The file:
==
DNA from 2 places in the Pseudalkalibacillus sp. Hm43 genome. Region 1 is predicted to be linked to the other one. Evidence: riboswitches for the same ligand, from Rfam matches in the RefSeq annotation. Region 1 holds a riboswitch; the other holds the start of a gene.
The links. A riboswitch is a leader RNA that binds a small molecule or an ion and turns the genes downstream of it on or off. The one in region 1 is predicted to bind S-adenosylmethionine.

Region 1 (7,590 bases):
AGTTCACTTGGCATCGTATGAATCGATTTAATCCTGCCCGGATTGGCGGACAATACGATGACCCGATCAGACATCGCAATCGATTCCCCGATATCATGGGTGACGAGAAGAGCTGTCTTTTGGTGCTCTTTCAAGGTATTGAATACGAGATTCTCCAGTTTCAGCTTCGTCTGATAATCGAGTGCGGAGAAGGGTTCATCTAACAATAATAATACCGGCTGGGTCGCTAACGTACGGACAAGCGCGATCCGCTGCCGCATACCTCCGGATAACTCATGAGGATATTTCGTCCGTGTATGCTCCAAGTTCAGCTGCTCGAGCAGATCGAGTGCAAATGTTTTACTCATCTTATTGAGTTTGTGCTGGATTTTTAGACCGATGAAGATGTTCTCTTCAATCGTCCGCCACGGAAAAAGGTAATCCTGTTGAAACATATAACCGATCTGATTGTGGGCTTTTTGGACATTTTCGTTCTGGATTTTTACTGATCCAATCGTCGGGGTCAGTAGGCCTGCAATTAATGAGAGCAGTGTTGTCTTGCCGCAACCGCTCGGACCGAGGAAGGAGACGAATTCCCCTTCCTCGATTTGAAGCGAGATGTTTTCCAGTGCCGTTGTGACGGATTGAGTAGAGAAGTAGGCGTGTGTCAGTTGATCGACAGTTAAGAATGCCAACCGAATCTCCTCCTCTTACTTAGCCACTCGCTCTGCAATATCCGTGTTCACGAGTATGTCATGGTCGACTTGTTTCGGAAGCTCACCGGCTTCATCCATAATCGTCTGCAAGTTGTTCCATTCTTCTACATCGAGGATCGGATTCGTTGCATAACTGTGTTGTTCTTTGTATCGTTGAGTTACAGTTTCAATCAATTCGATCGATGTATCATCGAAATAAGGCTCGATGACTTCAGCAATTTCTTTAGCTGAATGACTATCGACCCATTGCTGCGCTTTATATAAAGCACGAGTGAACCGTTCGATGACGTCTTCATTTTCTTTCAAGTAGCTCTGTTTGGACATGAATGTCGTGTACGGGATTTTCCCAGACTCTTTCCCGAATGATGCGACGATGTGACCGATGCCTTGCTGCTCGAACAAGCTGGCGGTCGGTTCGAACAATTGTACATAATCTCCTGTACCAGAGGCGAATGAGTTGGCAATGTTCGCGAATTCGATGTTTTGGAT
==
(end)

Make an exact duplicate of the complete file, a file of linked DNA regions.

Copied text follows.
DNA from 2 places in the Pseudalkalibacillus sp. Hm43 genome. Region 1 is predicted to be linked to the other one. Evidence: riboswitches for the same ligand, from Rfam matches in the RefSeq annotation. Region 1 holds a riboswitch; the other holds the start of a gene.
The links. A riboswitch is a leader RNA that binds a small molecule or an ion and turns the genes downstream of it on or off. The one in region 1 is predicted to bind S-adenosylmethionine.

Region 1 (7,590 bases):
AGTTCACTTGGCATCGTATGAATCGATTTAATCCTGCCCGGATTGGCGGACAATACGATGACCCGATCAGACATCGCAATCGATTCCCCGATATCATGGGTGACGAGAAGAGCTGTCTTTTGGTGCTCTTTCAAGGTATTGAATACGAGATTCTCCAGTTTCAGCTTCGTCTGATAATCGAGTGCGGAGAAGGGTTCATCTAACAATAATAATACCGGCTGGGTCGCTAACGTACGGACAAGCGCGATCCGCTGCCGCATACCTCCGGATAACTCATGAGGATATTTCGTCCGTGTATGCTCCAAGTTCAGCTGCTCGAGCAGATCGAGTGCAAATGTTTTACTCATCTTATTGAGTTTGTGCTGGATTTTTAGACCGATGAAGATGTTCTCTTCAATCGTCCGCCACGGAAAAAGGTAATCCTGTTGAAACATATAACCGATCTGATTGTGGGCTTTTTGGACATTTTCGTTCTGGATTTTTACTGATCCAATCGTCGGGGTCAGTAGGCCTGCAATTAATGAGAGCAGTGTTGTCTTGCCGCAACCGCTCGGACCGAGGAAGGAGACGAATTCCCCTTCCTCGATTTGAAGCGAGATGTTTTCCAGTGCCGTTGTGACGGATTGAGTAGAGAAGTAGGCGTGTGTCAGTTGATCGACAGTTAAGAATGCCAACCGAATCTCCTCCTCTTACTTAGCCACTCGCTCTGCAATATCCGTGTTCACGAGTATGTCATGGTCGACTTGTTTCGGAAGCTCACCGGCTTCATCCATAATCGTCTGCAAGTTGTTCCATTCTTCTACATCGAGGATCGGATTCGTTGCATAACTGTGTTGTTCTTTGTATCGTTGAGTTACAGTTTCAATCAATTCGATCGATGTATCATCGAAATAAGGCTCGATGACTTCAGCAATTTCTTTAGCTGAATGACTATCGACCCATTGCTGCGCTTTATATAAAGCACGAGTGAACCGTTCGATGACGTCTTCATTTTCTTTCAAGTAGCTCTGTTTGGACATGAATGTCGTGTACGGGATTTTCCCAGACTCTTTCCCGAATGATGCGACGATGTGACCGATGCCTTGCTGCTCGAACAAGCTGGCGGTCGGTTCGAACAATTGTACATAATCTCCTGTACCAGAGGCGAATGAGTTGGCAATGTTCGCGAATTCGATGTTTTGGAT